careful to avoid a bug. That's something that should not be left to
humans (because by Murphy's law...).

> > Despite these conversions, programs still seem to work. The reason
> > for this, I reflect, is that the unsigned integers are normally
> > not taken into the extended positive range they allow.
> > The _extended positive range problem_ is that if the unsigned integers
> > are taken to their extended positive range, then the signed-unsigned
> > conversions become a reality. Ensuring correctness under such a threat
> > is hard, if not practically impossible.
>
> You ensure correctness as you would ensure correctness using any other
> language feature.

I don't think it can be afforded, because no one can put the effort to
check each unsigned-signed conversion for trouble. The practical way,
which I also use, is to close the eyes and avoid exercising a program to
its extremes (e.g. 2^32 - 1 objects).

Interestingly, the 64-bit integers help with the extended range problem
_in practice_: the extreme values are then often avoided naturally (e.g.
no one creates an std::vector with 2^64 elements). But the zero-boundary
problem remains.

> > Conclusion
> > ----------
> >
> > Using unsigned integers to model integers decreases the probability
> > that a program is correct.
> >
>
> Bugs can be created using any language feature therefore it is, IMO,
> wrong to eschew a particular language feature based on the possibility
> of bug creation unless there is clear evidence that the language feature
> in question has a high probability of bug creation (for some definition
> of "high").

The possibility of a bug creation is not a problem. The problem is that
using unsigned integers prevents me from catching bugs, and that way
decreases my confidence on program correctness.

> What you have presented is little more than conjecture IMO.

Critical thinking appreciated.

--
http://kaba.hilvi.org

James Kanze

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Feb 7, 2011, 8:16:01 PM2/7/11
to

Two reasons, really. The first is simple: the *normal* integral
type in C++ is plain int. You don't use anything else unless
plain int won't do the job. You don't use unsigned for the same
reason you don't use long, or short, or whatever. The second is
more fundamental: C++ doesn't have an unsigned type with
appropriate semantics which would be appropriate for days or
minutes, at least in the general case (where you might have to
take the difference between days or minutes). That's not to say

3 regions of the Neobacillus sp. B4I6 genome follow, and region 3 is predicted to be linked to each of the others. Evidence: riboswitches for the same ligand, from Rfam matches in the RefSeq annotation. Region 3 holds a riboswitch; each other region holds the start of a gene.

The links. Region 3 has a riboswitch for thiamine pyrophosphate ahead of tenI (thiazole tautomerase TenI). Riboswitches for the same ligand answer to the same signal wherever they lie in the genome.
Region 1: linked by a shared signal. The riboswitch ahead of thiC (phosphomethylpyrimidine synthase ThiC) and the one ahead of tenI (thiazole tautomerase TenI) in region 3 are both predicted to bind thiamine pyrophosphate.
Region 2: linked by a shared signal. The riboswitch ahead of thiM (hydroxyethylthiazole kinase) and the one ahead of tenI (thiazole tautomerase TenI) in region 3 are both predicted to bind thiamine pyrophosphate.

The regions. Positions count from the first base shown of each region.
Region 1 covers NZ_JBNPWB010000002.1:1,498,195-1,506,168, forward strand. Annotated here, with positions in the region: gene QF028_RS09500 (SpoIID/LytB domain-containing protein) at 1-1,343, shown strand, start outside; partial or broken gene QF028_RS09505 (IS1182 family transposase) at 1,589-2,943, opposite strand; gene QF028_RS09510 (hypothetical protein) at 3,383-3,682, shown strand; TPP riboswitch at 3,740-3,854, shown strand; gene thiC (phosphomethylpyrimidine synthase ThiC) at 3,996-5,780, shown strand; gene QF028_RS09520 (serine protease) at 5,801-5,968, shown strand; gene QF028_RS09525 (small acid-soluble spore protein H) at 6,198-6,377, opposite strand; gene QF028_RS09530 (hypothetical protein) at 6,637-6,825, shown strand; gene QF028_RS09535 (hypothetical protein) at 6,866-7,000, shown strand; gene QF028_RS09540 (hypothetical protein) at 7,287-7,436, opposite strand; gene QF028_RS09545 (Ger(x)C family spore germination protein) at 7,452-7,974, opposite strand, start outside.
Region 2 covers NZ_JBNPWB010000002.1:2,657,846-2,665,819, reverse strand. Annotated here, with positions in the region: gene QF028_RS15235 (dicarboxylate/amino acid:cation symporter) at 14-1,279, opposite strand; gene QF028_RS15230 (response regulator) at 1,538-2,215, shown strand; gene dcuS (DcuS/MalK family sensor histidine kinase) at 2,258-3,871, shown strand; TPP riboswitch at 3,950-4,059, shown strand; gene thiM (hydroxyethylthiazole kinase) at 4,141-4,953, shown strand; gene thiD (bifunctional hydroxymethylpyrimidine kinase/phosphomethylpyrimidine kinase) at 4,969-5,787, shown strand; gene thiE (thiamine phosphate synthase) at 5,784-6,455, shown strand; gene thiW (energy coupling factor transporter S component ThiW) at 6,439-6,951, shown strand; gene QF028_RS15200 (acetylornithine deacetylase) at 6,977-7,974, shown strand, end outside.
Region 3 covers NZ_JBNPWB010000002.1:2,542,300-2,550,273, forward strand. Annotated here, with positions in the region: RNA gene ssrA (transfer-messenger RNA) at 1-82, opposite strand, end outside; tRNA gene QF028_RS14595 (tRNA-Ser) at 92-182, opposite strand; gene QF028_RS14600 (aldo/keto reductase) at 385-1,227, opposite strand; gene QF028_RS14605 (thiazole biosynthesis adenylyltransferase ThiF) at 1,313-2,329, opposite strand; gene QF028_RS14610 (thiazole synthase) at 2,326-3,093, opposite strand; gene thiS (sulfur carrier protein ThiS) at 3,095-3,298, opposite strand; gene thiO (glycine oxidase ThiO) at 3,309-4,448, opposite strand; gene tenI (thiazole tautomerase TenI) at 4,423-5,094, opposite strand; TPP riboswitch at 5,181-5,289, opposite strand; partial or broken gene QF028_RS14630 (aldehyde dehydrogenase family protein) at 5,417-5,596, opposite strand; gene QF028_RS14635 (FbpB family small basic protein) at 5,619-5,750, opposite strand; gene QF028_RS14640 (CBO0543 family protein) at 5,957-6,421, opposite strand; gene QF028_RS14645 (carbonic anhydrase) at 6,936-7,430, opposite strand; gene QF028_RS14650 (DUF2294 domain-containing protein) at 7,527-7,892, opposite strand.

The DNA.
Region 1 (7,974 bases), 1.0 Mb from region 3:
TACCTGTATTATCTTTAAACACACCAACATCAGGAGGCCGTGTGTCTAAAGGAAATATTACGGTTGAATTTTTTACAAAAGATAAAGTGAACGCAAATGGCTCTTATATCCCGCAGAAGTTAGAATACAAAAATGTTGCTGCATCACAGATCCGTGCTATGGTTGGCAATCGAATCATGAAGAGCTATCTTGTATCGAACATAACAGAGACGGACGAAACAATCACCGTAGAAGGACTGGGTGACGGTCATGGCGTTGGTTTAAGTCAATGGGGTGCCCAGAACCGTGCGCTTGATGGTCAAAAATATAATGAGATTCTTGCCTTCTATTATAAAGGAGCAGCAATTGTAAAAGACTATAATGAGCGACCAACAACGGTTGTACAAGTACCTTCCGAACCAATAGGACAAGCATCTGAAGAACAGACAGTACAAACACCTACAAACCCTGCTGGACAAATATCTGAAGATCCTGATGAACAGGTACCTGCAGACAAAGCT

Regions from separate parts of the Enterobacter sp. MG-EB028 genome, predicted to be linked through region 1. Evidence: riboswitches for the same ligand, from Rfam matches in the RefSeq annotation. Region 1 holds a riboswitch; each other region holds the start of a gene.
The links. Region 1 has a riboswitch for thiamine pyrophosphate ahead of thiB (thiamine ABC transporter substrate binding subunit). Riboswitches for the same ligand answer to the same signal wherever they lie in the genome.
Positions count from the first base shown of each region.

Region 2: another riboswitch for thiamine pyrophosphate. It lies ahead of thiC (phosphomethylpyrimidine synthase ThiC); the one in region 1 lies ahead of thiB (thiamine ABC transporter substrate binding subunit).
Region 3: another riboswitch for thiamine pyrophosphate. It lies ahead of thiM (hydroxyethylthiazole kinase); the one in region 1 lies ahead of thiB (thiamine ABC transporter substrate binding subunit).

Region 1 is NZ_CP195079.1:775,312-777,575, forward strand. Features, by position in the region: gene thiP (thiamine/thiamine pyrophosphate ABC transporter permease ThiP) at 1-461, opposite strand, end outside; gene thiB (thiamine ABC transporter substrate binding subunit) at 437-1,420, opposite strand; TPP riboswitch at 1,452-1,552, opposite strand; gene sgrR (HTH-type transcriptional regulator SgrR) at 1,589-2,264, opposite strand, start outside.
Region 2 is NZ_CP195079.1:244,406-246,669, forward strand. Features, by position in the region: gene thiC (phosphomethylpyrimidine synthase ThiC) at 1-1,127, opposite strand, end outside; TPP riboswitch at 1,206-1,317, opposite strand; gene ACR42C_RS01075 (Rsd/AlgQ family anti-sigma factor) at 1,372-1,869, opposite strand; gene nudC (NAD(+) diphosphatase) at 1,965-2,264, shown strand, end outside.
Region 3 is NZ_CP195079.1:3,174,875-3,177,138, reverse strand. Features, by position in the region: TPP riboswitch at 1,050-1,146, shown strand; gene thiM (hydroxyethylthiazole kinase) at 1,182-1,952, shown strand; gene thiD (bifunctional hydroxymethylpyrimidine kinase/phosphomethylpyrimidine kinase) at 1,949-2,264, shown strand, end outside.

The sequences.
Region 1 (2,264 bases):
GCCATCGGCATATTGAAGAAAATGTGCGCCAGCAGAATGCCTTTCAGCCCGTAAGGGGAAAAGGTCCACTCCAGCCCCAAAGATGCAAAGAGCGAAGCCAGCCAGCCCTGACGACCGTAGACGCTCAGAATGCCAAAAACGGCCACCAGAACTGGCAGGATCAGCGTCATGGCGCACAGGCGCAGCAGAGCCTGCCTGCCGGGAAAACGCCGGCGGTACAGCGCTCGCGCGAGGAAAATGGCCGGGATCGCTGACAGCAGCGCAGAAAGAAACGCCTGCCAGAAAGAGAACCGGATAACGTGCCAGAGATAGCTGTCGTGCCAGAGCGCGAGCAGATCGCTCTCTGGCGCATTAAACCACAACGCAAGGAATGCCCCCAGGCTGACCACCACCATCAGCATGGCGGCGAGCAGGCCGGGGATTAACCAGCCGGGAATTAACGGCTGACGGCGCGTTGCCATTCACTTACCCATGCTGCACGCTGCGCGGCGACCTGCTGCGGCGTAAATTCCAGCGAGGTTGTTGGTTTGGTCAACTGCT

that you should never use unsigned---there are cases where you
want its special semantics. And there are doubtlessly cases
where it really doesn't matter---things like serial numbers, for
example. (But there again, unless there is some reason why int
isn't appropriate, then it should be int. Anything other than
int tells the reader that you need its special
features---smaller size, bigger range, etc.)

--
James Kanze

James Kanze

unread,
Feb 7, 2011, 8:20:10 PM2/7/11
to
On Feb 7, 1:18 pm, gwowen <gwo...@gmail.com> wrote:
> On Feb 7, 1:06 pm, Leigh Johnston <le...@i42.co.uk> wrote:

[...]


> Stick to arguing with Paul, at least you *are* probably smarter than
> him.

Ouch. Now that is hitting low.

(Seriously, there is one machine currently being sold today
where the compiler has an option to turn off standard compliant
behavior of unsigned integers, because of the runtime overhead.
But it's not common enough for it to be an issue for most
people. And from other postings in the past, I think Leigh's in
the camp that only Wintel matters.)

--
James Kanze

Leigh Johnston

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Feb 7, 2011, 8:26:12 PM2/7/11
to

Nonsense; see posts else-thread.

/Leigh

Juha Nieminen

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Feb 8, 2011, 1:10:21 AM2/8/11
to
Leigh Johnston <le...@i42.co.uk> wrote:
> Wrong; it is not a sign of bad design at all. If a variable is used as
> an unsigned value more often than as a signed value and it logically
> makes sense for it to be unsigned (e.g. it is never negative) then
> making the variable unsigned makes perfect sense.

What is "more often"? 50%? Do you count the individual instances where
it's being used in the program and change the type accordingly? What if
the percentage changes later?

The major problem with using unsigned types in variables which are being
used in signed expressions is that it's easy to forget the cast, which
easily introduces bugs which might not be immediately obvious.

The most typical case where this introduces bugs is where the unsigned
type is mixed with signed types on an expression that ends up being of a
floating point type. If you forget the cast, a result which should be in
the order of tens might end up to be wrongly in the order of billions.
The problem is that this might not be apparent immediately, only with
certain values (eg. if you are calculating coordinates based on some
input data or whatever).

You might think, for example, "the width and height of an image are
never negative, hence it makes sense to make then unsigned". However,
if the width and height are used to calculate screen coordinates of
objects (which is rather typical in many situations), you will end up
with the useless casts and a high risk of forgetting a cast and potentially
have your coordinates 2 billion pixels to the right and down.

In these cases it actually makes more sense to have the width and height
as signed integers.

And yes, I have experience on this precise problem.

> Perhaps